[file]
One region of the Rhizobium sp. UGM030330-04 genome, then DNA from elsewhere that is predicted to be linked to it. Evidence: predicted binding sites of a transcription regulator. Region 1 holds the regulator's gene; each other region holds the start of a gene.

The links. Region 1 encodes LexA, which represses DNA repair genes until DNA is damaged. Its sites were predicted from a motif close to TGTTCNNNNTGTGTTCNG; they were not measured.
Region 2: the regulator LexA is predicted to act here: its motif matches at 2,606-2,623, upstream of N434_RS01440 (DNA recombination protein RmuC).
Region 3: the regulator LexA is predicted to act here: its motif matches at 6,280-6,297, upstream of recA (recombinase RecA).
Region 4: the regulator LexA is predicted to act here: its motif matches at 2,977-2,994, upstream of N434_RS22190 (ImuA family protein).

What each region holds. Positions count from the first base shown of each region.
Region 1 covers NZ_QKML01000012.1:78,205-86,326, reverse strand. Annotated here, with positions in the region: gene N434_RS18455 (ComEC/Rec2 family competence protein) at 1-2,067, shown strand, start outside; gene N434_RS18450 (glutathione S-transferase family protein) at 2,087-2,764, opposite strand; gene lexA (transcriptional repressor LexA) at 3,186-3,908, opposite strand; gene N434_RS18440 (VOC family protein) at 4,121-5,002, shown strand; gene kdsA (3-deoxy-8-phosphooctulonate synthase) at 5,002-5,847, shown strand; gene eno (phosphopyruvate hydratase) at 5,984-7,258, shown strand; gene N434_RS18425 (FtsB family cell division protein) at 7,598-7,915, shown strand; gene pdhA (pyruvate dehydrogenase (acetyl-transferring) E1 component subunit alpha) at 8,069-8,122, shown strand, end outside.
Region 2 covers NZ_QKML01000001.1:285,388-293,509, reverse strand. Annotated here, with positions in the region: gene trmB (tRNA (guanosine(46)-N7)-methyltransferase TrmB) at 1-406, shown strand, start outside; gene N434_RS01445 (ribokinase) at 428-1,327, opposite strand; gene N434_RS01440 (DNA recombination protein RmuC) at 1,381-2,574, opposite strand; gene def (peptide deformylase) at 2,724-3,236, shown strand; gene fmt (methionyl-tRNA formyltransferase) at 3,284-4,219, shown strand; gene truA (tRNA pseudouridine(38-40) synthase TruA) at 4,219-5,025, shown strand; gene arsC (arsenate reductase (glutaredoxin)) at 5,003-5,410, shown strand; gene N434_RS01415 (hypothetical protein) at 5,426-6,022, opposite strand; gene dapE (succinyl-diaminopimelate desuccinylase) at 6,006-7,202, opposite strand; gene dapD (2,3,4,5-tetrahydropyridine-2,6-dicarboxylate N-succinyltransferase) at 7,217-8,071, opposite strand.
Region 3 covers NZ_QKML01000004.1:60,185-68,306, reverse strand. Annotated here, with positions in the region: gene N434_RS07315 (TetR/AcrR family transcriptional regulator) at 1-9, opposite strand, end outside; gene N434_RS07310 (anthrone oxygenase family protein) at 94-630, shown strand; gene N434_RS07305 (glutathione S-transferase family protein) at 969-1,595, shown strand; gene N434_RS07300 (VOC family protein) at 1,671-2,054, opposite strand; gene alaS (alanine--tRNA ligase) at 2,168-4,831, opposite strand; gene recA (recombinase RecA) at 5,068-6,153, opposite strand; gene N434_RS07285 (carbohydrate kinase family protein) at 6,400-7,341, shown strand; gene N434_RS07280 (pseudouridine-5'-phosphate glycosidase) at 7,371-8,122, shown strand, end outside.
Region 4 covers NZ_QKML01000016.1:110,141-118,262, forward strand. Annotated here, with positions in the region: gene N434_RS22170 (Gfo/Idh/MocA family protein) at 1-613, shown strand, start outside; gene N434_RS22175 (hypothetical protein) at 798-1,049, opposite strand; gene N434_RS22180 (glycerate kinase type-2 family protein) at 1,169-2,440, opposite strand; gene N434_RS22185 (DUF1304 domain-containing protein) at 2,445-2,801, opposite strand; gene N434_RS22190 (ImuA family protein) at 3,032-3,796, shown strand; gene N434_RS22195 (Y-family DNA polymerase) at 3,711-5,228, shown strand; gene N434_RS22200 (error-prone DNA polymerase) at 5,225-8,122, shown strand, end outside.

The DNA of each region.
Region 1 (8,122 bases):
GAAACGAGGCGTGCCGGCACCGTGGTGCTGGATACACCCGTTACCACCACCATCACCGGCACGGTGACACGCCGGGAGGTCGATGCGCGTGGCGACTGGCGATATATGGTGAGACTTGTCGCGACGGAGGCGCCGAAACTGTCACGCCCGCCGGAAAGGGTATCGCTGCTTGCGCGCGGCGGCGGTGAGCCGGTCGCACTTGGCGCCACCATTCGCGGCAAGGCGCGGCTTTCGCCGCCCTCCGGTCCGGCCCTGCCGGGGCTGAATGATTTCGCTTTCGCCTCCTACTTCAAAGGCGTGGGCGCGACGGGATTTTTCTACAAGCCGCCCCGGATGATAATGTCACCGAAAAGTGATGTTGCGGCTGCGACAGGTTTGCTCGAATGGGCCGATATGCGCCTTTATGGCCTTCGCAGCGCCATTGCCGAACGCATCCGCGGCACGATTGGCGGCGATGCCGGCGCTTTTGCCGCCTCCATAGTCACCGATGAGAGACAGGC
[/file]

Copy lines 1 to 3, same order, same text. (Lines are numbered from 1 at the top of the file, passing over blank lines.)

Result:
One region of the Rhizobium sp. UGM030330-04 genome, then DNA from elsewhere that is predicted to be linked to it. Evidence: predicted binding sites of a transcription regulator. Region 1 holds the regulator's gene; each other region holds the start of a gene.

The links. Region 1 encodes LexA, which represses DNA repair genes until DNA is damaged. Its sites were predicted from a motif close to TGTTCNNNNTGTGTTCNG; they were not measured.
Region 2: the regulator LexA is predicted to act here: its motif matches at 2,606-2,623, upstream of N434_RS01440 (DNA recombination protein RmuC).